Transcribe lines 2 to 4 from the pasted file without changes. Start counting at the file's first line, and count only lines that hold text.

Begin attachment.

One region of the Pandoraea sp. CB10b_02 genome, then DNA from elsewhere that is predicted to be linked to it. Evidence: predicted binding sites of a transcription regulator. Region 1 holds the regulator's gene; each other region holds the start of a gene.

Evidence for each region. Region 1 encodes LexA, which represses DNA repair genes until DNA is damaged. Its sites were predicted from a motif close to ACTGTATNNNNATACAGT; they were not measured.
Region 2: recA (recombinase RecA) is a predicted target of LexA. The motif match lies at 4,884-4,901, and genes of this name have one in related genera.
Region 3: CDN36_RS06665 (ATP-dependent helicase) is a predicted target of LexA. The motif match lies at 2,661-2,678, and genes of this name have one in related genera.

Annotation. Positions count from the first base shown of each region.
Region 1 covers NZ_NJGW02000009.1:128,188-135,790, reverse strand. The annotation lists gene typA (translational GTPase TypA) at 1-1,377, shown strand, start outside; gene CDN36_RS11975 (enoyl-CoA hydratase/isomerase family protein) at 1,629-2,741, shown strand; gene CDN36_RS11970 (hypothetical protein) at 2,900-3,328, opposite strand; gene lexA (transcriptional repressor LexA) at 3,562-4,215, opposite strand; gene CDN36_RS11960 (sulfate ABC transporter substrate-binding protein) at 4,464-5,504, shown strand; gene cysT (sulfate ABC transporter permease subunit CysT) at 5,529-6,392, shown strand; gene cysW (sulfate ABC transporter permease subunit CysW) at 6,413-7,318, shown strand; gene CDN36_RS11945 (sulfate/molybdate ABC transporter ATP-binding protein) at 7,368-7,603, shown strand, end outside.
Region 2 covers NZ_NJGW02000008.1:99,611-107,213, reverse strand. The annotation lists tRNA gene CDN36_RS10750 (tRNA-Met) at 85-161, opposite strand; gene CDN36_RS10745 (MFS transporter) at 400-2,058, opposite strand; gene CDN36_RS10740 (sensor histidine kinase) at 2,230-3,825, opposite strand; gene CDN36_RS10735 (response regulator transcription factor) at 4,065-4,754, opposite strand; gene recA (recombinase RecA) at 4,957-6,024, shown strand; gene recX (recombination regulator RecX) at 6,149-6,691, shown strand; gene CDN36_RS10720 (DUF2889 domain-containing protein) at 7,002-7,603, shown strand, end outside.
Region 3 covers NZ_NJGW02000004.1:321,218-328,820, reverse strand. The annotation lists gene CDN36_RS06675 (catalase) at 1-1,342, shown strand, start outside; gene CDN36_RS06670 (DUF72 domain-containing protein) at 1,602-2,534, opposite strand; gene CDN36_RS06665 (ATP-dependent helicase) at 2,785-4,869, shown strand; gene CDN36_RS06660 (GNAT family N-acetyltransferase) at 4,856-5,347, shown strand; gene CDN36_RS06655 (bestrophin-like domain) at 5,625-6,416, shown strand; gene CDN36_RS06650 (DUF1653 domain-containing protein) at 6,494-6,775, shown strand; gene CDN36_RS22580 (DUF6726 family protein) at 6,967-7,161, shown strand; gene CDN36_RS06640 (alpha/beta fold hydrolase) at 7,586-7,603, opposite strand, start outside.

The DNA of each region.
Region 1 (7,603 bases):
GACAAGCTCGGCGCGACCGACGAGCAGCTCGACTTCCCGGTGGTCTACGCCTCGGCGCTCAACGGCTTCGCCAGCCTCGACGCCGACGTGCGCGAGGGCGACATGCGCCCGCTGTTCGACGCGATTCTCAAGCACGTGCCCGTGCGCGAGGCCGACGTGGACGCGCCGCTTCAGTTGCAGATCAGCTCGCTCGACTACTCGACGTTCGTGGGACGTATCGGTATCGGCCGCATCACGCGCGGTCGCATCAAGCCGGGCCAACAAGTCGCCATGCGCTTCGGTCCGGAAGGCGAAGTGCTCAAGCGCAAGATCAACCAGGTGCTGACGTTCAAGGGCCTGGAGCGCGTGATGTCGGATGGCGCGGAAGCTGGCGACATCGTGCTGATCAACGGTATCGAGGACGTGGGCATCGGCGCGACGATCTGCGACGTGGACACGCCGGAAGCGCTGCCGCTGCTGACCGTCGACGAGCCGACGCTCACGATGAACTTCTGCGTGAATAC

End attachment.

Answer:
Evidence for each region. Region 1 encodes LexA, which represses DNA repair genes until DNA is damaged. Its sites were predicted from a motif close to ACTGTATNNNNATACAGT; they were not measured.
Region 2: recA (recombinase RecA) is a predicted target of LexA. The motif match lies at 4,884-4,901, and genes of this name have one in related genera.
Region 3: CDN36_RS06665 (ATP-dependent helicase) is a predicted target of LexA. The motif match lies at 2,661-2,678, and genes of this name have one in related genera.